In 1974, she returned to Algiers to teach French literature and cinema for the French department at the University of Algiers. It is in this period that Djebar began considering the important role film plays in society. Following a divorce from Ahmed Ould-Rouïs in October of 1975, Djebar began work on her first film, La Nouba des femmes du Mont Chenoua (The Song of the Women of Mount Chenoua), which was released in 1976. The film, about a woman returning to Algeria after 15 years of absence and about the differences between her life and those of the people who never left, is told in the traditional style of the “Nouba,” a song with five movements. La Nouba des femmes du Mont Chenoua was well received and, in 1979, Djebar was awarded the Grand Prix de la Critique Internationale at the Venice Film Festival.
In 1981, Djebar married fellow poet Malek Alloula, to whom she remains married today. In the early 1980's, she also began work on her second film, La Zerda ou les chants de l'oubli (Zerda or the Forgotten Songs). This film was as well received as her first film and, in 1983, the film was awarded the title of Best Historical Film at the Berlin Festival.
During the 1980's and 1990's, Djebar published more than ten novels in addition to her films. Her writing tends to focus on the struggles of the Algerian people and offers a focused view of Muslim women. In a number of works, Djebar analyzes the role of women throughout Muslim history. She also attempts to draw attention to the unrest in Algeria and to the impact that decades of war has had on the people.
1985's, L'Amour, la fantasia (Fantasia: An Algerian Cavalcade), a novel about the women of Algeria and the roles they are able to create for themselves in society, is called by one reviewer “arguably her best.” Djebar structures the telling of this story into movements, creating an artfully musical story, in a vein similar to her film, La Nouba des femmes du Mont Chenoua: “Musicality, orality, and the written word blend in this highly original work to portray the author's fragmented sense of self, and the final product is rendered in a beautiful prose.” The reader can hear Djebar's voice, disguised as one of her characters, when she says, “From the very first day that a little girl leaves her home to learn the ABCs, the neighbors adopt that knowing look of those (who) in ten or fifteen years will be able to say, ‘I told you so!'”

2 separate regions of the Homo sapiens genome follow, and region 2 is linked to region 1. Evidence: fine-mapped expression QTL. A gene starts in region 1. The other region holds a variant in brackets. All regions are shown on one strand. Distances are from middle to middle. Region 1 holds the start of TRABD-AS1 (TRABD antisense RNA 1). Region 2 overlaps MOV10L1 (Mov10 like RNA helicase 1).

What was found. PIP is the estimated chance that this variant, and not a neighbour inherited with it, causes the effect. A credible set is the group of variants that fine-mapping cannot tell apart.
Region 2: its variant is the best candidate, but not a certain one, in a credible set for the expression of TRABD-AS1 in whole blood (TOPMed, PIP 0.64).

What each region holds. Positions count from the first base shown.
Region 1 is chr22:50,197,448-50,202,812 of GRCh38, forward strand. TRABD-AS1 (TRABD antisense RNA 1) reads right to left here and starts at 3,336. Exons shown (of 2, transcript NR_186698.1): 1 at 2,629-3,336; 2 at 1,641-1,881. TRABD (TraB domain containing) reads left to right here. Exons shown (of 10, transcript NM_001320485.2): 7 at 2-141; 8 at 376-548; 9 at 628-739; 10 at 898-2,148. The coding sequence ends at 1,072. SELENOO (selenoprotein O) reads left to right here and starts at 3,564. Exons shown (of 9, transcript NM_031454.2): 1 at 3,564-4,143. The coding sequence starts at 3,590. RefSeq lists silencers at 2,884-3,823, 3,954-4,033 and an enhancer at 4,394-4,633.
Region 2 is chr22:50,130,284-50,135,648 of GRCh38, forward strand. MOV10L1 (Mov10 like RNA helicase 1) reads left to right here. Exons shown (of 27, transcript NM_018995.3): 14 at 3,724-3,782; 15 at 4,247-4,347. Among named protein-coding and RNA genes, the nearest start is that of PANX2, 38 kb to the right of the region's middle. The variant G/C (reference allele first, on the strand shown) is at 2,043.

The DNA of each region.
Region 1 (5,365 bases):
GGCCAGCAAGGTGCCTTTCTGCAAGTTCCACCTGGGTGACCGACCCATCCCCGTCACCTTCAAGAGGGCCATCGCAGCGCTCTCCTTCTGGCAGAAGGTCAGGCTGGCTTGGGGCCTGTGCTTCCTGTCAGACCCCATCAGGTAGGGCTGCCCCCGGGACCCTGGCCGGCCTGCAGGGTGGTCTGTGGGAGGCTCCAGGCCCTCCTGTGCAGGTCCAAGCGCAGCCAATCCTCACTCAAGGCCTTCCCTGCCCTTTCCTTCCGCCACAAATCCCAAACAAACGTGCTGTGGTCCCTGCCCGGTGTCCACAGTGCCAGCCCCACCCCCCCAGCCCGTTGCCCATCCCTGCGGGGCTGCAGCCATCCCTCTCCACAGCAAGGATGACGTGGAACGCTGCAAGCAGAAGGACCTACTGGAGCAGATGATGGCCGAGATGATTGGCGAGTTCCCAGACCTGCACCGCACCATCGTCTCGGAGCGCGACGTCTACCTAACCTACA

In the 1991 novel, Far From Madina, Djebar examines the lives of women in the time of the prophet Mohammed. The novel, a collection of stories, is a retelling of the Qur'an in which religious values and traditions are reexamined. The stories seek to reveal that women are erased through the telling of history. In this novel, Djebar seeks to reinsert the role of the female and to empower women by acknowledging them as a source of strength: “Fatima emerged from the shadows, one arm raised, a thin, naked arm; and her hand was seen to be filled with earth; fine, red earth, earth from the floor of the bedchamber, soil from the grave.” Women are connected to the earth, as givers of life, as essential elements in a greater equation.
Djebar's 1995 novel Vaste est la prison (So Vast the Prison) addresses topics familiar for the author; these include “the hardships faced by women, the oppressions of colonialism and the redemptive power of language and writing” (New York Times, Feb. 13th, 2000). Another reviewer highlights the fact that in this piece, Djebar's writing “becomes weapon and refuge for the oppressed.” While her work has on occasion been criticized for stylistic choices (i.e. , one reviewer calling her prose “overwrought”), her reviews have remained as consistently glowing as they were upon the release of her first novel, La Soif, written nearly fifty years ago.
In recent years, Djebar's voice and the bluntness with which she writes have earned her recognition worldwide. She has won a Neustadt International Prize for Contribution to World Literature (University of Oklahoma, 1996), a Prix Marguerite Yourcenar (France, 1997), a Peace Prize from the German Book Trade (2000), and was named the first North African member of The French Academy in 2005. Though nominations are supposed to be kept secret, it is also known that Djebar has been consistently nominated for the Nobel Prize in literature over the past few years.
Assia Djebar currently holds the position of Silver Chair Professor of French and Francophone Studies at New York University and continues to write today. Now in her seventies, Djebar inspires a new generation of writers to a greater global awareness; she shows no signs of slowing down.